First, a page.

Working cross-culturally can be a fascinating, illuminating and enriching experience. Picture this: here is an interview panel for a job in the UK. The candidate is from South East Asia and the lead interviewer asks her to comment on her strengths and weaknesses. The candidate bows her head. Her long hair falls across her face and she falls into silence. The interviewer restates the question, this time enunciating each word slowly and clearly in case she hadn’t understood. Still silence.
The interviewer now looks awkward. I feel curious so I ask the candidate, gently, ‘Is there something about the question that makes it difficult for you to answer?’ She lifts her head and responds in apologetic tone: ‘Yes. In my culture, it would feel very immodest to talk about my own strengths in this way.’ I say, ‘OK…so if we were to ask you to leave the room for a moment and to invite your colleagues into the room, what kind of things do you think they might say to us about you?’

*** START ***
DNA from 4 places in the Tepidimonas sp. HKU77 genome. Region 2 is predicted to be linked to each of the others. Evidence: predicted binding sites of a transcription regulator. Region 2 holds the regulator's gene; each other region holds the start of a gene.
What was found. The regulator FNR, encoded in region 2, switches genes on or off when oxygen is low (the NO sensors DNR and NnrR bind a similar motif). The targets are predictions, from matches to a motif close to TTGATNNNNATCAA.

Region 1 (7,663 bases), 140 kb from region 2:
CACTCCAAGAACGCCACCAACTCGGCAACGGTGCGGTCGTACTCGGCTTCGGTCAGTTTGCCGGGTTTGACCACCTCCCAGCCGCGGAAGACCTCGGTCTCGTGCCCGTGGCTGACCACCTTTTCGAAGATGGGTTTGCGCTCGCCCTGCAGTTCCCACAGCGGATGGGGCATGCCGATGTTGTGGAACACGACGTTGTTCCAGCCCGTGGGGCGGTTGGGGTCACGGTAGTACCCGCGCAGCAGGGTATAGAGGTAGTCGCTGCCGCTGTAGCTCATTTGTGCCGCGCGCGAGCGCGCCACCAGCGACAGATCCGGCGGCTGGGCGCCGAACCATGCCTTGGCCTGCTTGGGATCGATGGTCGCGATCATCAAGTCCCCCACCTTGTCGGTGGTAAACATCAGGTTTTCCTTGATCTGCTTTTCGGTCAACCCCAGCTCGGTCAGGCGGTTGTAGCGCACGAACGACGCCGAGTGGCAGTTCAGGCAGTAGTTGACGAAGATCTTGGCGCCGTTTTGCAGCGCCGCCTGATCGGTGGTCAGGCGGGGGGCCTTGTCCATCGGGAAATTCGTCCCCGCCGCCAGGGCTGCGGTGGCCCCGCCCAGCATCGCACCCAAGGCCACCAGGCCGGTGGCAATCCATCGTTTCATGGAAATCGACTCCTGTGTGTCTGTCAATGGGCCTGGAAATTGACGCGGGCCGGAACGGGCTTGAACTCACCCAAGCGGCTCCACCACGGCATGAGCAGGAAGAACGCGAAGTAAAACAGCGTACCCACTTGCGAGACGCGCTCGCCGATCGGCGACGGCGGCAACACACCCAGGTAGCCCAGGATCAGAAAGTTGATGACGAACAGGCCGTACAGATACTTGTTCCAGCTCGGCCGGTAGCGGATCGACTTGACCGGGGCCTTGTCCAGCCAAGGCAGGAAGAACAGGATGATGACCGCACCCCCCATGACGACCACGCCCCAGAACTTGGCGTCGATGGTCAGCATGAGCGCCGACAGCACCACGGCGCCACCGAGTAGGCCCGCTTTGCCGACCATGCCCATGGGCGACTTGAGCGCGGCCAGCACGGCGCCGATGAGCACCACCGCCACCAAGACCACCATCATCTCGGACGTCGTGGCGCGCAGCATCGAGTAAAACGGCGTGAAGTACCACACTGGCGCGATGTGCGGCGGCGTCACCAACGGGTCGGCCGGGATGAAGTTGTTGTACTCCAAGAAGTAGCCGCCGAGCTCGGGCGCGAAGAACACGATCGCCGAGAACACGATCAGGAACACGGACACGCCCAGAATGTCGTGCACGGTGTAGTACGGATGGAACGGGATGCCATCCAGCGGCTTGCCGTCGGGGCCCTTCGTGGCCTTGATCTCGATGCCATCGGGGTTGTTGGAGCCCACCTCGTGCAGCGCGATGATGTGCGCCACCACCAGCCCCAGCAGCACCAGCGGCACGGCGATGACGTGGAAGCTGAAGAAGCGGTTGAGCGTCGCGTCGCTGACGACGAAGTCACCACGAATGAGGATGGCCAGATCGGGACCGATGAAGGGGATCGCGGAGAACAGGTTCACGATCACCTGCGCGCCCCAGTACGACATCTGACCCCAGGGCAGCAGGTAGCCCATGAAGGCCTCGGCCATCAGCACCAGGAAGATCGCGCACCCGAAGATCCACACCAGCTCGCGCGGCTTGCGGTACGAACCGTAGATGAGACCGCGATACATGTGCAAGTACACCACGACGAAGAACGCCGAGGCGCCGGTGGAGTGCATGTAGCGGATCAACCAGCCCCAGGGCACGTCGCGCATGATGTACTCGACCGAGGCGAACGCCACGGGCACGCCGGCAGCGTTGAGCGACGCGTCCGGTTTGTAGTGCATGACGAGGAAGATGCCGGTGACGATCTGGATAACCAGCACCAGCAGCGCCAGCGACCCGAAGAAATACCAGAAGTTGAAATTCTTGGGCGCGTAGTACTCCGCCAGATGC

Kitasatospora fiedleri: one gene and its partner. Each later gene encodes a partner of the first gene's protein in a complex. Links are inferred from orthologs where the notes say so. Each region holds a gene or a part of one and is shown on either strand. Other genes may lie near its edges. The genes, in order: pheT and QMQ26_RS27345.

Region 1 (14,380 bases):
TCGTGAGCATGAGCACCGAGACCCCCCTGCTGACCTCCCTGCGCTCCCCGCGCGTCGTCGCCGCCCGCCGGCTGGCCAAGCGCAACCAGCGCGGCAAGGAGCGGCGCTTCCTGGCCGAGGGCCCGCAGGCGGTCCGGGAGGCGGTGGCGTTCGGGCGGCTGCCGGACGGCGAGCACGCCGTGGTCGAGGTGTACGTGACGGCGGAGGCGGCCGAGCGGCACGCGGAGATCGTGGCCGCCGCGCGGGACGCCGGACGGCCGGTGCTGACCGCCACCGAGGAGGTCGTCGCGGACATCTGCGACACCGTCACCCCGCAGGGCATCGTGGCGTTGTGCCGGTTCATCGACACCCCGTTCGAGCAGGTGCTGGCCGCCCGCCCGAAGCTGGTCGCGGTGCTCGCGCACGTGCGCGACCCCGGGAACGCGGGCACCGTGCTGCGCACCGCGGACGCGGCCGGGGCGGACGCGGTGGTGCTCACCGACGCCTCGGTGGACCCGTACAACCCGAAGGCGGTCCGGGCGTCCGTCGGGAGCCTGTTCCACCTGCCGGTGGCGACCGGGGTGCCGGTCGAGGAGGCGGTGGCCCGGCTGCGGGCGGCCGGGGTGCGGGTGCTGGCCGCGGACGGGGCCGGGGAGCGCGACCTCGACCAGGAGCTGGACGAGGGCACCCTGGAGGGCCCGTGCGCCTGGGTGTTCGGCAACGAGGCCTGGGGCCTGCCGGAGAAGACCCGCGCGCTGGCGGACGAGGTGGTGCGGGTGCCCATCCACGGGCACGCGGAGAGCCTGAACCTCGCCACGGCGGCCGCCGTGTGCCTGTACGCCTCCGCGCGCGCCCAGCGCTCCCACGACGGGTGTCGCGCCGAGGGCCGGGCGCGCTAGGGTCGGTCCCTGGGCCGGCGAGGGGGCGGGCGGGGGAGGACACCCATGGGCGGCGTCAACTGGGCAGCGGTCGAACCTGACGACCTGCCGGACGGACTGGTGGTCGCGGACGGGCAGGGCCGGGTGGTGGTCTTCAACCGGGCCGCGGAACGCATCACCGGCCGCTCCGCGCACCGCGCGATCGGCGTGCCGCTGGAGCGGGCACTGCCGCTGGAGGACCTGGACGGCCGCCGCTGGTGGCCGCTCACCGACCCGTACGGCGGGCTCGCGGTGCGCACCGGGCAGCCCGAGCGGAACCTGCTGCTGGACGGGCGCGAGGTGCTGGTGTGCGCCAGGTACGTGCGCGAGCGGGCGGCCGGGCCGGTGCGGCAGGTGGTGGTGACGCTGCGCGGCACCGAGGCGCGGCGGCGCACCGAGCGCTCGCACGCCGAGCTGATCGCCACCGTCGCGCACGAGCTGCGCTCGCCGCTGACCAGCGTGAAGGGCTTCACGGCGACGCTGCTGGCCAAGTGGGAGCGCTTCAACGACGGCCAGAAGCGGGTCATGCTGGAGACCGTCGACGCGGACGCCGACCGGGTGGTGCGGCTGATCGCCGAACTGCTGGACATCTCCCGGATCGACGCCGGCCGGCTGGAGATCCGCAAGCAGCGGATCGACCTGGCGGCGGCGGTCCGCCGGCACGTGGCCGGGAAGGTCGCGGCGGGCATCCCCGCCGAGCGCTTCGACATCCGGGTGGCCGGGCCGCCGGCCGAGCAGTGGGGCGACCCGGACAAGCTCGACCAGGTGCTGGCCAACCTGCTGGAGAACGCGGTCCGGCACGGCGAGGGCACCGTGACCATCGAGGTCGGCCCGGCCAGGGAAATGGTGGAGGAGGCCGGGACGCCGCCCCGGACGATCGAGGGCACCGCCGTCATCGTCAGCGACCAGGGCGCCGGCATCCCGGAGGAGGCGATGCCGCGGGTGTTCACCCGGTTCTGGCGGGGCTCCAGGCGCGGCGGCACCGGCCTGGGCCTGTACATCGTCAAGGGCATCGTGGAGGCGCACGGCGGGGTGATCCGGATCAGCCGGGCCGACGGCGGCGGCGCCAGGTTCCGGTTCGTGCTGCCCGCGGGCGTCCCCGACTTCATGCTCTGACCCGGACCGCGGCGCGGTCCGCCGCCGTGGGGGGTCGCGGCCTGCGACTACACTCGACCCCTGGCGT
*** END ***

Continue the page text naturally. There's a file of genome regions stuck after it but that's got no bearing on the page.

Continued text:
Her face brightens immediately and she reels off a list of things she excels in and things she could develop further. It was as if, culturally, it was OK to talk about herself in this way from a third party perspective but not OK to talk about herself directly. Plaister-Ten (The Cross-Cultural Coaching Kaleidoscope, 2016) talks about this type of encounter and experience as working with the cultural self and cultural mandates. It’s about learning to navigate cultural beliefs, assumptions and norms.
Plaister-Ten also offers some interesting culture-based coaching and interview questions, e.g. ‘What do you think members of your family would think about that?’ (if respect for elders and allegiance to family is high); ‘What do you think your boss would do in such a situation?’ (if power-distance is high); ‘If you were in a position of power in the government, what would you do about that?’ (if deference to institutions is high). So, I’m curious – how well do you navigate different cultures?
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